Total joint replacement surgeries are one of the most common procedures practiced in orthopedics with hip and knee replacements being the most common procedures performed, followed by shoulder and elbow replacements. Over time, a total joint replacement begins to wear and tear, and a revision procedure may be necessary to replace worn-out joint components with a new or improved prosthesis.

Joint replacement involves fixation of prosthetic components to the bone. This can either be achieved by using cement or by a cementless (or press-fit prosthesis) method. Cemented implants are fixed into place with quick-drying bone cement that bonds the patient’s natural bone with the prosthetic. Most joint implants are cemented procedures. The cement used for joint replacements is polymethylmethacrylate (PMMA), to which an antibiotic is usually added to reduce the incidence of deep infections.

The drawback to using bone cement is that it may degrade over time. Portions of cement can detach, resulting in problems such as loosening of the artificial joint, which eventually prompts the need for another joint replacement surgery (revision surgery). As the bone cement breaks down it can also leave debris behind, which can irritate the tissues surrounding the joint. Eventually it can lead to a condition called osteolysis, in which the body begins to remove small bits of bone around the implant as well. Osteolysis weakens the bone, causing further loosening of the joint implant.

On the other hand, cementless prostheses are porous or hydroxyapatite coated components that encourage natural bone growth to provide fixation. Over time, with the natural wear and tear on these components from daily movement, a revision surgery is required where the implant needs to be separated from the bone. This separation has been traditionally done using burs or osteotomes resulting in more damage to the surgical site than healing. Instead, another less-invasive option to address the removal of bone and implant is to opt for an ultrasonic device.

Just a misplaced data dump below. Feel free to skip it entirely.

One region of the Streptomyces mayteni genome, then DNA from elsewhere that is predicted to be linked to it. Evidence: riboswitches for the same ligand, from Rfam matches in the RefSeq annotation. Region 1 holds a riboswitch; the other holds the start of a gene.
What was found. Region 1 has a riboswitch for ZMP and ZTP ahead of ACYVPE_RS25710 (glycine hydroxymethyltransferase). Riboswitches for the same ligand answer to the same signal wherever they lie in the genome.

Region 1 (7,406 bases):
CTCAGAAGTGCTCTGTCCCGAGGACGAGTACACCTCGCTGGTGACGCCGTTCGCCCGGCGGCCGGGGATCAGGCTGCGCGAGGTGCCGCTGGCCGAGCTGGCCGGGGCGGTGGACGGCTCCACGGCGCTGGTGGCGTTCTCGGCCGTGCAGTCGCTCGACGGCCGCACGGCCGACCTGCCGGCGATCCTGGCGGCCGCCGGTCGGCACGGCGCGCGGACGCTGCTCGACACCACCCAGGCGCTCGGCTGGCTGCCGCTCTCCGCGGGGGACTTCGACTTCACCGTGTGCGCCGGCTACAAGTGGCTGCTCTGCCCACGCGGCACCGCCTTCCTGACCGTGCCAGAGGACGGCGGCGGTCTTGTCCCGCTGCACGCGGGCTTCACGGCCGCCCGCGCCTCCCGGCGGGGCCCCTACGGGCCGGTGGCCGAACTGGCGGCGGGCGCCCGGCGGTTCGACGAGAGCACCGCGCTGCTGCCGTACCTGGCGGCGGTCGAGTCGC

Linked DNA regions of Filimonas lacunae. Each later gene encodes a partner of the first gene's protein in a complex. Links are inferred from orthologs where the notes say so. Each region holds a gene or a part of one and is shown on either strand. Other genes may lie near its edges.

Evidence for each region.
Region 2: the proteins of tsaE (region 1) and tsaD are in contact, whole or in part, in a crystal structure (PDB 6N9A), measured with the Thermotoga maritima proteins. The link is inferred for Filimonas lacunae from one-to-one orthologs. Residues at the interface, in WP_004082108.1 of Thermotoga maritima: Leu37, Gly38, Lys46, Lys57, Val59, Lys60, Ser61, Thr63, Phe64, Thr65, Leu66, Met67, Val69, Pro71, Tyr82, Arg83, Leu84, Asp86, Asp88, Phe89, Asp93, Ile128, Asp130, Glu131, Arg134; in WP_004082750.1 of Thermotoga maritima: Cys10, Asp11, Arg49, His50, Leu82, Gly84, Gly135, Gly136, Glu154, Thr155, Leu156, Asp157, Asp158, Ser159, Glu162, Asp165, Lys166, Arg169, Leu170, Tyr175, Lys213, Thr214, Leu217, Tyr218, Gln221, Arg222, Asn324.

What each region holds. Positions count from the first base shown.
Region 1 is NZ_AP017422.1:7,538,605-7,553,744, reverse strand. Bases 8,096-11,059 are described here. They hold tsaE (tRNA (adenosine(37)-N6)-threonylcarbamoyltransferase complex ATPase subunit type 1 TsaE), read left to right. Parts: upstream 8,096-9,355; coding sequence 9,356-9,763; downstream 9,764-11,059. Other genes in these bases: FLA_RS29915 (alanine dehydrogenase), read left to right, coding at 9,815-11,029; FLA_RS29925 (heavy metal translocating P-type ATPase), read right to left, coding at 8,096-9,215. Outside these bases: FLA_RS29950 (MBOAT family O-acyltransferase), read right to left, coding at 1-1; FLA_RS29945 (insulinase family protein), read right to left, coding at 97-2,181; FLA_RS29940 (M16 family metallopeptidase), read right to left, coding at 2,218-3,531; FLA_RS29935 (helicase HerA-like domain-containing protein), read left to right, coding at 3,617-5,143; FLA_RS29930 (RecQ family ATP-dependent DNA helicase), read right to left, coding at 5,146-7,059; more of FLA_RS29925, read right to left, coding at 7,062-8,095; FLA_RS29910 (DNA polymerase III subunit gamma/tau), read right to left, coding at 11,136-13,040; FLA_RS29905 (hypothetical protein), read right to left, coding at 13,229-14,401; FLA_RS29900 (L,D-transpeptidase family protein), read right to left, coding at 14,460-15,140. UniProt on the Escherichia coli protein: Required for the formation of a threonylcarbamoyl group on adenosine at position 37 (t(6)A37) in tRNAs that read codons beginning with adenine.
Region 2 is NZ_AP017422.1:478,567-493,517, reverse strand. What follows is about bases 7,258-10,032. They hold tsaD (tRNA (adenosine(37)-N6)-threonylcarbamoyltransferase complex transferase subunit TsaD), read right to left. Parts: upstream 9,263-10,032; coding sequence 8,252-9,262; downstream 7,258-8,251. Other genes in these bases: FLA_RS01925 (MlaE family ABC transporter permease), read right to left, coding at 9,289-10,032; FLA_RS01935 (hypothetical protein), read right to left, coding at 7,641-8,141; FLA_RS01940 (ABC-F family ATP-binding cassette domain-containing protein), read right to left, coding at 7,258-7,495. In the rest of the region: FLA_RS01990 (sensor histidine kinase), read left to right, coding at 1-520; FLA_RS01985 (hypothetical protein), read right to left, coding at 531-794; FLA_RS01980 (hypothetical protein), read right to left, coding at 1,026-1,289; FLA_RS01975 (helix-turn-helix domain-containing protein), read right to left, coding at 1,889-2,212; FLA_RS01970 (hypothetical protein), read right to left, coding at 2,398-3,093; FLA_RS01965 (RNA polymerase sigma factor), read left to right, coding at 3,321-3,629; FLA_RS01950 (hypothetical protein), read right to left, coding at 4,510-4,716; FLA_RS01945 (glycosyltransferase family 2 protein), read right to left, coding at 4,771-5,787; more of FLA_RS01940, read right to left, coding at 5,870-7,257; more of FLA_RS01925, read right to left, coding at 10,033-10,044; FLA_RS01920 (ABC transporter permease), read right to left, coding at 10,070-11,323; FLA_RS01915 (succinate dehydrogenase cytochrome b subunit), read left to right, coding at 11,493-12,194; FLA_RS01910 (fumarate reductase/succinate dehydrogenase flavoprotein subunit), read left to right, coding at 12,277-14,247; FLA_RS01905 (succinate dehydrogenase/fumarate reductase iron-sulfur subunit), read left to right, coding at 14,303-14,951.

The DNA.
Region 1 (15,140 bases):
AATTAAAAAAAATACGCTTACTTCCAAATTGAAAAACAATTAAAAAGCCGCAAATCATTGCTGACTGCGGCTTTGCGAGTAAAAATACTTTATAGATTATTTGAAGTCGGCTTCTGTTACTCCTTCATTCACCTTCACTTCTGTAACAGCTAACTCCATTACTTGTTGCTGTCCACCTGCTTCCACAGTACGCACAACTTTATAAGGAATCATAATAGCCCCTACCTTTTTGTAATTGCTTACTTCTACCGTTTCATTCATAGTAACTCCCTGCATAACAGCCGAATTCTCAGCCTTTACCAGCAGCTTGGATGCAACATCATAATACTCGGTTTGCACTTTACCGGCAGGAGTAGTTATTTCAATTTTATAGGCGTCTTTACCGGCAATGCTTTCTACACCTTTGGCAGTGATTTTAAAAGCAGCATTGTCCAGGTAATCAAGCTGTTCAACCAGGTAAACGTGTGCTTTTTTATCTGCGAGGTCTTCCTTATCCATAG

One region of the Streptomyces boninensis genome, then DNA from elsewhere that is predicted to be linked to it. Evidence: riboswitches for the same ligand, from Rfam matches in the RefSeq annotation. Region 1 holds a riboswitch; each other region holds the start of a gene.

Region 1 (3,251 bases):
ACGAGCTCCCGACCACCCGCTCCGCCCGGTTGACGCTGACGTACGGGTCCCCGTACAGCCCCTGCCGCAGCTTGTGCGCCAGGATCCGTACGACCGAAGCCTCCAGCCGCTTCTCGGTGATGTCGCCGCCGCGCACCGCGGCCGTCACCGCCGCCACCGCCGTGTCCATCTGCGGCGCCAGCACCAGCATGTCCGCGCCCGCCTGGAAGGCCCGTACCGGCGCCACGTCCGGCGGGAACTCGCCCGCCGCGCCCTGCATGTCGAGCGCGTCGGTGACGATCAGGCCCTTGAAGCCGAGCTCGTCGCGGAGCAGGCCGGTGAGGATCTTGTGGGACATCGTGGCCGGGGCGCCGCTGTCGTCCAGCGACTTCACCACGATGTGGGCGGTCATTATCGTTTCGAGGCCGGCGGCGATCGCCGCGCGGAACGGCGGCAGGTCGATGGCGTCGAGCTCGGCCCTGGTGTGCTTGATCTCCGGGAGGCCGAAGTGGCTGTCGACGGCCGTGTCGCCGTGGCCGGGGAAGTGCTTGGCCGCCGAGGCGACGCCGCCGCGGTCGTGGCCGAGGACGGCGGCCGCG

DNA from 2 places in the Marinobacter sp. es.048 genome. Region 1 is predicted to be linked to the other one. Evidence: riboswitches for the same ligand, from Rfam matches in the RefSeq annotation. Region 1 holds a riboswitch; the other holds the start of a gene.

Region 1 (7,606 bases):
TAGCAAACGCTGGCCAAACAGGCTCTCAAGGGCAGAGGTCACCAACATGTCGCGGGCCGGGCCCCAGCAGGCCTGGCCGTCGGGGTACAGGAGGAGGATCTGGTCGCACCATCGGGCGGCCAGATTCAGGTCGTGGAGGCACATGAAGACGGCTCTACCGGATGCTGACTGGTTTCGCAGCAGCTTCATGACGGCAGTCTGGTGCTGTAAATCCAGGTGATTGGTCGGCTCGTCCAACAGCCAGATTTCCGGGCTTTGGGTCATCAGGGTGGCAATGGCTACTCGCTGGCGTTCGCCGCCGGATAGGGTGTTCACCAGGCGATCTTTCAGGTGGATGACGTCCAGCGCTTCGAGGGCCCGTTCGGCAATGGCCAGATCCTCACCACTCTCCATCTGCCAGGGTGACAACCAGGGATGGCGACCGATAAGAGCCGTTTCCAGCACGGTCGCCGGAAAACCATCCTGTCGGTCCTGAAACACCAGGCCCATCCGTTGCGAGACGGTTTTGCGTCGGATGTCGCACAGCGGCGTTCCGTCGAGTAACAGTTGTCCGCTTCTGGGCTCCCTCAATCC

Ultrasound in cementless prosthesis revision is a safe and effective alternative to other more traditional treatment options. By using an oscillatory system, damage to the surgical site due to heat is minimized to levels far below those produced by high-speed burs or saws. By reducing the heat level exposure, one avoids further damage to an already-compromised surgical site. By using a low force cutting coupled with precise control of energy delivery, ultrasonic powered osteotomes are a preferred choice by many orthopedic surgeons for revision arthroplasty procedures.

Ultrasound energy is a safe alternative to the heat energy generated by bone saws and burs. When a revision of a cementless prosthesis is required, the implant is removed by cutting through the bone implant interface using a variety of osteotomes coupled with the ultrasonic handset, whilst ensuring continuous irrigation with saline. With a better prognosis for the overall procedure, ultrasonic devices for revision arthroplasty are gaining traction and pose an advantage over more traditional and invasive procedures.